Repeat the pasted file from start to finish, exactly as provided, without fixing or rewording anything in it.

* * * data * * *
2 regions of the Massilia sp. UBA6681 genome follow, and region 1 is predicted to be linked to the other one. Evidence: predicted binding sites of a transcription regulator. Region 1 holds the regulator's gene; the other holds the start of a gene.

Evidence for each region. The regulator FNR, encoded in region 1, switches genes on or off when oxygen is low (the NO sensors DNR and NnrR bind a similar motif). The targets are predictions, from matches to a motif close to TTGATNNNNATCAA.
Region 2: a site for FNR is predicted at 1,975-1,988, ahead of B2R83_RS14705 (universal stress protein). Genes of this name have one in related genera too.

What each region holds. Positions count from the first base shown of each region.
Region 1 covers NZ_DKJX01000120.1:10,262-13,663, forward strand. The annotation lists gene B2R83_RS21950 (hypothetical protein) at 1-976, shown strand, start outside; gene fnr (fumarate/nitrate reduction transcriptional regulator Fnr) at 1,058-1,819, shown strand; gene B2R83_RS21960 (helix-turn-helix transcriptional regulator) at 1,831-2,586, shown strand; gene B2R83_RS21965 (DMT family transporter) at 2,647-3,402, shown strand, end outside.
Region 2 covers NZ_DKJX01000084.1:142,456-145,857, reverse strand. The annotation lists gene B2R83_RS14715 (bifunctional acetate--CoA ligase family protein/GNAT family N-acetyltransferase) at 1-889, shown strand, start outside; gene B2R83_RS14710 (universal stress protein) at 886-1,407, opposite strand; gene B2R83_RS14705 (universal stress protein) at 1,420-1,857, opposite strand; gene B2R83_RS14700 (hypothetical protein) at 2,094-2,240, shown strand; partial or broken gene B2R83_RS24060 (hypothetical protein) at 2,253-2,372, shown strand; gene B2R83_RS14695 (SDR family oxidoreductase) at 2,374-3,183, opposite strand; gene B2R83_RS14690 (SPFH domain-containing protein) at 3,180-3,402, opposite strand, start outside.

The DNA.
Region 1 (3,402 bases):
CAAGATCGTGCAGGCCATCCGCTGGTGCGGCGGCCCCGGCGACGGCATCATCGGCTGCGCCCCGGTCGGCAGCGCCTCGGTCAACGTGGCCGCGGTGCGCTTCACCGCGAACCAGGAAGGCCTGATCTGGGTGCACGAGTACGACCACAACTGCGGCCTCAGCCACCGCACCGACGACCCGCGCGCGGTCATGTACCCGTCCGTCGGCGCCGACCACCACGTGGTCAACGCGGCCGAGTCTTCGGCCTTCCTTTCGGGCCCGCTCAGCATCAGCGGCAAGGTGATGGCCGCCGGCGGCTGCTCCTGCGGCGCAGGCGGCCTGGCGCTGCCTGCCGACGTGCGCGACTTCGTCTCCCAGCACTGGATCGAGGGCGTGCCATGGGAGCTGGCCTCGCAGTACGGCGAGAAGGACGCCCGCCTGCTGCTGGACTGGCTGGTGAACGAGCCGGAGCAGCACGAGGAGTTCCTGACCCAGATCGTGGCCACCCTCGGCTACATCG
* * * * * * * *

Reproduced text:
2 regions of the Massilia sp. UBA6681 genome follow, and region 1 is predicted to be linked to the other one. Evidence: predicted binding sites of a transcription regulator. Region 1 holds the regulator's gene; the other holds the start of a gene.

Evidence for each region. The regulator FNR, encoded in region 1, switches genes on or off when oxygen is low (the NO sensors DNR and NnrR bind a similar motif). The targets are predictions, from matches to a motif close to TTGATNNNNATCAA.
Region 2: a site for FNR is predicted at 1,975-1,988, ahead of B2R83_RS14705 (universal stress protein). Genes of this name have one in related genera too.

What each region holds. Positions count from the first base shown of each region.
Region 1 covers NZ_DKJX01000120.1:10,262-13,663, forward strand. The annotation lists gene B2R83_RS21950 (hypothetical protein) at 1-976, shown strand, start outside; gene fnr (fumarate/nitrate reduction transcriptional regulator Fnr) at 1,058-1,819, shown strand; gene B2R83_RS21960 (helix-turn-helix transcriptional regulator) at 1,831-2,586, shown strand; gene B2R83_RS21965 (DMT family transporter) at 2,647-3,402, shown strand, end outside.
Region 2 covers NZ_DKJX01000084.1:142,456-145,857, reverse strand. The annotation lists gene B2R83_RS14715 (bifunctional acetate--CoA ligase family protein/GNAT family N-acetyltransferase) at 1-889, shown strand, start outside; gene B2R83_RS14710 (universal stress protein) at 886-1,407, opposite strand; gene B2R83_RS14705 (universal stress protein) at 1,420-1,857, opposite strand; gene B2R83_RS14700 (hypothetical protein) at 2,094-2,240, shown strand; partial or broken gene B2R83_RS24060 (hypothetical protein) at 2,253-2,372, shown strand; gene B2R83_RS14695 (SDR family oxidoreductase) at 2,374-3,183, opposite strand; gene B2R83_RS14690 (SPFH domain-containing protein) at 3,180-3,402, opposite strand, start outside.

The DNA.
Region 1 (3,402 bases):
CAAGATCGTGCAGGCCATCCGCTGGTGCGGCGGCCCCGGCGACGGCATCATCGGCTGCGCCCCGGTCGGCAGCGCCTCGGTCAACGTGGCCGCGGTGCGCTTCACCGCGAACCAGGAAGGCCTGATCTGGGTGCACGAGTACGACCACAACTGCGGCCTCAGCCACCGCACCGACGACCCGCGCGCGGTCATGTACCCGTCCGTCGGCGCCGACCACCACGTGGTCAACGCGGCCGAGTCTTCGGCCTTCCTTTCGGGCCCGCTCAGCATCAGCGGCAAGGTGATGGCCGCCGGCGGCTGCTCCTGCGGCGCAGGCGGCCTGGCGCTGCCTGCCGACGTGCGCGACTTCGTCTCCCAGCACTGGATCGAGGGCGTGCCATGGGAGCTGGCCTCGCAGTACGGCGAGAAGGACGCCCGCCTGCTGCTGGACTGGCTGGTGAACGAGCCGGAGCAGCACGAGGAGTTCCTGACCCAGATCGTGGCCACCCTCGGCTACATCG